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message 1: by Kat (last edited Feb 10, 2011 04:19PM) (new)

Kat M (cataraqui) | 64 comments Mod
There are so many important aspects of a story that it's hard to focus on just one without bleeding into the others, but today I'm going to tackle my thoughts on conflict and it's importance to the story.

It probably goes without saying that conflict is a necessary component and that, without it, you really don't have much of a story to tell. However, the difficulty in inventing conflict is that too often we are lured by the most obvious answers. The word 'conflict' invokes images of war or two lovers screaming at each other, but there are quieter and no less interesting facets of conflict that add layers of depth and meaning to any one scene.

I'm going to use Harry Potter as an example because most people have read it and it's the first thing that comes to mind right now. I'm still frozen from outside, shhh.
First, the three main types of conflict: character vs. character (Harry vs. Voldemort), character vs. self (Harry's struggle with his capacity for good and evil), character vs. environment (Harry vs. Hogwarts castle trapping his leg in a trick staircase). I used ONE book as an example here because the best stories incorporate all different types of conflict. Character vs. Environment can be situational, or nature-driven forces (Twister) or the struggle in a Dystopian society (1984) as well, while character vs. self and character vs. character are pretty self-explanatory.

That said, one or all of these forms of conflict should be present in every scene, every line, of your entire novel, or it is not driving the story forward. One might argue, 'but what about character development?' The truth of the matter is that character development and conflict go hand in hand. Your character's favourite food or hobbies don't tell us who this person is; we only truly come to understand a person when we observe their ACTIONS when put under pressure.

My main character's brother betrays him: does he forgive him, ostracize him, give him a second chance with a warning? How he conducts himself given this scenario will define whether he's a benevolent man with a huge capacity for forgiveness or whether he's the type to hold a grudge, or whether he's guarded in his trust since this betrayal. Nothing will define your character better than his/her own decisions. The more pressure he/she is under, the greater depth of understanding we'll have of this character's nature. Conflict IS character development.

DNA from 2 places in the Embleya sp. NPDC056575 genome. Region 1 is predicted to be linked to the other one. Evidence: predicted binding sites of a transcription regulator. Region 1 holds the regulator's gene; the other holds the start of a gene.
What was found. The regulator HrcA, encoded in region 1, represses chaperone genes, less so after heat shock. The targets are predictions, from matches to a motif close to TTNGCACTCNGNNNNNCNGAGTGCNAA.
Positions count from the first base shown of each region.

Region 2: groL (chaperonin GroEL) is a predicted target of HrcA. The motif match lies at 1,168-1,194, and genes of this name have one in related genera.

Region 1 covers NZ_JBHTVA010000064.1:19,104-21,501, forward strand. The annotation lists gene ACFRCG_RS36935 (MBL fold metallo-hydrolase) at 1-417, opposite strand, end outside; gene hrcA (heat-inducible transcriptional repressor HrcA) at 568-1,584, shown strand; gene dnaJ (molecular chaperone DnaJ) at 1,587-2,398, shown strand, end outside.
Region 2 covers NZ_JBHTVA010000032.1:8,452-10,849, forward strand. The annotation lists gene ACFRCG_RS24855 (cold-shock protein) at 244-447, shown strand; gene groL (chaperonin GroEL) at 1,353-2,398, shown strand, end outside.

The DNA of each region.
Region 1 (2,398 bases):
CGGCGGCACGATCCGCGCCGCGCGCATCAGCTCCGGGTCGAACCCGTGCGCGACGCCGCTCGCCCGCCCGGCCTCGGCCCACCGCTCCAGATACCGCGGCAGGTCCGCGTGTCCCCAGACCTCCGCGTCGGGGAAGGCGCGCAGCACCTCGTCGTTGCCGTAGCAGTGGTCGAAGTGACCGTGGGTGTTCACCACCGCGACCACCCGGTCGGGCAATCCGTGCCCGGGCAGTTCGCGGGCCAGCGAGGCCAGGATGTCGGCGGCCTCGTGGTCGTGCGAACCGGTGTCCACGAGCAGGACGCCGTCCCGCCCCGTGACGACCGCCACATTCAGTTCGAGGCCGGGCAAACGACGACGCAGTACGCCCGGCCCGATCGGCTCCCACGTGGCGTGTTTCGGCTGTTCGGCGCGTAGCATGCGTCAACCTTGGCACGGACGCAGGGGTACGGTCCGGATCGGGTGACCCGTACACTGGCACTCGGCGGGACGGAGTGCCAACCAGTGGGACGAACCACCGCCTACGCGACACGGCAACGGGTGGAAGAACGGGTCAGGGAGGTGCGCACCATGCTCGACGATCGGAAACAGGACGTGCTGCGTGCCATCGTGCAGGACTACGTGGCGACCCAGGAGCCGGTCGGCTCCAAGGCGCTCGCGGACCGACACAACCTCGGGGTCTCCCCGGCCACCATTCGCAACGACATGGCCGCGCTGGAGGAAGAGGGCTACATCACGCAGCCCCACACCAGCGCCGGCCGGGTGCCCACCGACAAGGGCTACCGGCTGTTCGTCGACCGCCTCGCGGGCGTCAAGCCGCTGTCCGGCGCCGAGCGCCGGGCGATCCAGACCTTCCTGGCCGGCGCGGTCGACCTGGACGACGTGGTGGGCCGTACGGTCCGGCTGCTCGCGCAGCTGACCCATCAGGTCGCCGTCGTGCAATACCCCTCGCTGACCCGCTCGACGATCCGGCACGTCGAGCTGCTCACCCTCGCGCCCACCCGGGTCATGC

The different layers of conflict I mentioned can be multi-faceted, there can be the conflict on the surface and multiple other conflicts going on subtextually that may be hinted at, but the audience isn't told the full story. This manner of layering conflict will lead to a much more satisfying climax, as the problems we KNOW are there battle against the ones we can't see, and all is revealed in the end to give the reader a revelation which makes them reevaluate every scene that came before it. This 'twist' ending result is what many movie-goers and readers alike seek in a story.

Ultimately, readers evaluate the conflict and immediately develop expectations concerning the resolution of said conflict. For example, in a romance, the conflict could revolve around the various things preventing the main couple from being together. As writers we hope to evoke emotion in the readers so that THEY want what the characters want - they feel that desire just as viscerally as your fictional characters - however, simply handing it to them will not get the results you hoped for. If the solution is too easy or predictable, the reader isn't satisfied. The key to conflict (and it's resolution) is to give the reader what they want, but not in the way that they expect.

Conversely, there are stories that DON'T give the audience what they want. These are usually called tragedies, and you toe a fine line between provoking the reader's tears or their rage if you don't treat it properly. The key with a tragedy is to build the conflict in such a way that the reader not only KNOWS this can't end well, they feel on some perverse level that it shouldn't and it wouldn't be right if it did. This is how I felt about the Hunger Games - while many complained about the lack of fairy tale ending, I felt that books of such a nature were deserving of something much more bitter sweet. A fairy tale ending would have seemed contrived, given all the characters had been through.